Running Press, a Hachette imprint, is bringing out Kirk’s book May 2nd. His grandson Cameron and granddaughter Kelsey are recording the audio in NYC later this very month. “Kirk and Anne: Letters of Love, and a Lifetime in Hollywood.” Buy it and enjoy it.

I am so happy that this grand star remembers me so vividly. (Kidding!)
Click to order "Kirk and Anne (Turner Classic Movies): Letters of Love, Laughter, and a Lifetime in Hollywood."
“WE’VE HAD about six episodes directed by men and women from Sweden or Denmark. You wouldn’t think they’d ‘get’ the material, the landscape of that part of America, or the characters so well, but they did!”  

That was Michelle Dockery, talking about her TV series, “Good Behavior” which debuted last year, and which was — to the cheers of fans — picked up for a second. (Dockery and her co-star, Juan Diego Botto, begin shooting season two in about a week.)
We caught Michelle for a few words at the Manhattan screening of her intriguing new movie, “The Sense of an Ending” (based on Julian Barnes’ much-admired short novel.)

In person, in the almost transparent pale flesh (accentuated  by scarlet lips) Ms. Dockery is even more attractive than her most famous character, “Downton Abbey's” haughty Lady Mary or her current morally ambiguous Letty Raines, of  “Good Behavior.”
Marion Curtis/Starpix
Although Michelle was attending this Peggy Siegal event at The Museum of Modern Art to talk up her role as Jim Broadbent’s daughter in “The Sense of ...”   she was not adverse to compliments and discussion about Mary or Letty.  She laughed recalling the various ‘teams” during the run of “Downton” — Team Mary, Team Edith, etc.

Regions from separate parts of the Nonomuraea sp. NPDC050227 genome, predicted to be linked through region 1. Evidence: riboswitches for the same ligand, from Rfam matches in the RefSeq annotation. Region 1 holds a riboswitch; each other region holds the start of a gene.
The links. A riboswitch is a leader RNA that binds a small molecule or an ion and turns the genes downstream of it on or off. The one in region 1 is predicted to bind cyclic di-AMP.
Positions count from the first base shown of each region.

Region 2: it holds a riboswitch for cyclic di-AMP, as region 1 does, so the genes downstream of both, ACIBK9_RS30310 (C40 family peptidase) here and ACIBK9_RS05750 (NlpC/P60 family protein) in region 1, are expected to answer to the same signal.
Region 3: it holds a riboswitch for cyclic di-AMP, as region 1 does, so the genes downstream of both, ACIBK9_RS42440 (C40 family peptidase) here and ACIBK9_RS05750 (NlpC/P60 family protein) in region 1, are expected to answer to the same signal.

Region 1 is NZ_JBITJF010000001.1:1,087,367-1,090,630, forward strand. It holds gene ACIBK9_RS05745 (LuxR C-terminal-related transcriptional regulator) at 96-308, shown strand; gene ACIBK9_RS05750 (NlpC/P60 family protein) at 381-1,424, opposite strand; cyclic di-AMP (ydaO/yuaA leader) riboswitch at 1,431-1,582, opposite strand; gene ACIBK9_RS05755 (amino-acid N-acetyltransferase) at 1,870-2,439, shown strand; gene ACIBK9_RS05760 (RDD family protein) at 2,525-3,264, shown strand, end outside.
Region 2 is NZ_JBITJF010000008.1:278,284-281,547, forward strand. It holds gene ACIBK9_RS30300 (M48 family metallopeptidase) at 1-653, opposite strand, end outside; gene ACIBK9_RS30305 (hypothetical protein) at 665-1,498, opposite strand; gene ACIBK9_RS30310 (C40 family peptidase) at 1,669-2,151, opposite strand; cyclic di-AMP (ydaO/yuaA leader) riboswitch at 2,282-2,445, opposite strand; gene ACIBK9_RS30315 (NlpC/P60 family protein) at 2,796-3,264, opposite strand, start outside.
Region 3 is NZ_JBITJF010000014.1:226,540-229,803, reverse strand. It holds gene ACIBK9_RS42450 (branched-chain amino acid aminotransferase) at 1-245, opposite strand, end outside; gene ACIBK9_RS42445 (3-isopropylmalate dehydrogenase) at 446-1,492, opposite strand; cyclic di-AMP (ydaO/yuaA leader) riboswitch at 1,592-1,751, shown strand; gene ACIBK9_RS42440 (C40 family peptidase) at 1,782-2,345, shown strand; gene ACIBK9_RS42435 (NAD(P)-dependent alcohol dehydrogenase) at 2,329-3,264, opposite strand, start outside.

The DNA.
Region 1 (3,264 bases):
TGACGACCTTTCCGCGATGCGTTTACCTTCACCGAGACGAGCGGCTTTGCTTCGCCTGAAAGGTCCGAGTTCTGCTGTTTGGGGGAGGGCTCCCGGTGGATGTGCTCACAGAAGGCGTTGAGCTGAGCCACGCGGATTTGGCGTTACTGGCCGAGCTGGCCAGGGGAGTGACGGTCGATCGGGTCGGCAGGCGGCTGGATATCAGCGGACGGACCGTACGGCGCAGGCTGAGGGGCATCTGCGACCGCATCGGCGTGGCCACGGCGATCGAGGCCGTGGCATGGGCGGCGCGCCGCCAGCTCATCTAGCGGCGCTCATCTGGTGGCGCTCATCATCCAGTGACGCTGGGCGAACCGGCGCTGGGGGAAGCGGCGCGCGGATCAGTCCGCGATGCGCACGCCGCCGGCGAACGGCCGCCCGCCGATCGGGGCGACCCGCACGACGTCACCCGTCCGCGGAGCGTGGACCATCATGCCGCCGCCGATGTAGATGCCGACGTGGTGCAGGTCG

“First of all, Mary was no ‘lady’ — let’s never forget the dead Turk in her boudoir!  Or that she had to make sure that one of her suitors after Matthew’s death, was sexually compatible, before she’d consider marriage. I didn’t mind when she was being a bitch.  That’s fun to play, of course.  But I felt what she said came from honesty.  Her own honesty.  She wasn’t a hypocrite, she wasn’t — as we’d say today — ‘politically correct.’”
AS for the 180-degree turn she’s taken with Letty — a drugging, drinking, American thief and ex-convict, involved with a professional hit man (Botto)  Dockery is thrilled and happily surprised:  “Obviously, I knew there was life after ‘Downton’ but I didn’t think it would arrive so swiftly and so vividly. I love Letty’s aspirations to be better, in the face of so much temptation, her own ‘bad’ nature, her disappointments. And I couldn’t ask for better writing or more connection with the actors — especially Juan and Lusia Strus, who plays my mother, Estelle.  (This led to a bawdy discussion of Ms.Strus’ instantly famous scene with Letty, a discussion in which Estelle compares their sexual history; throwing shade, most profanely!)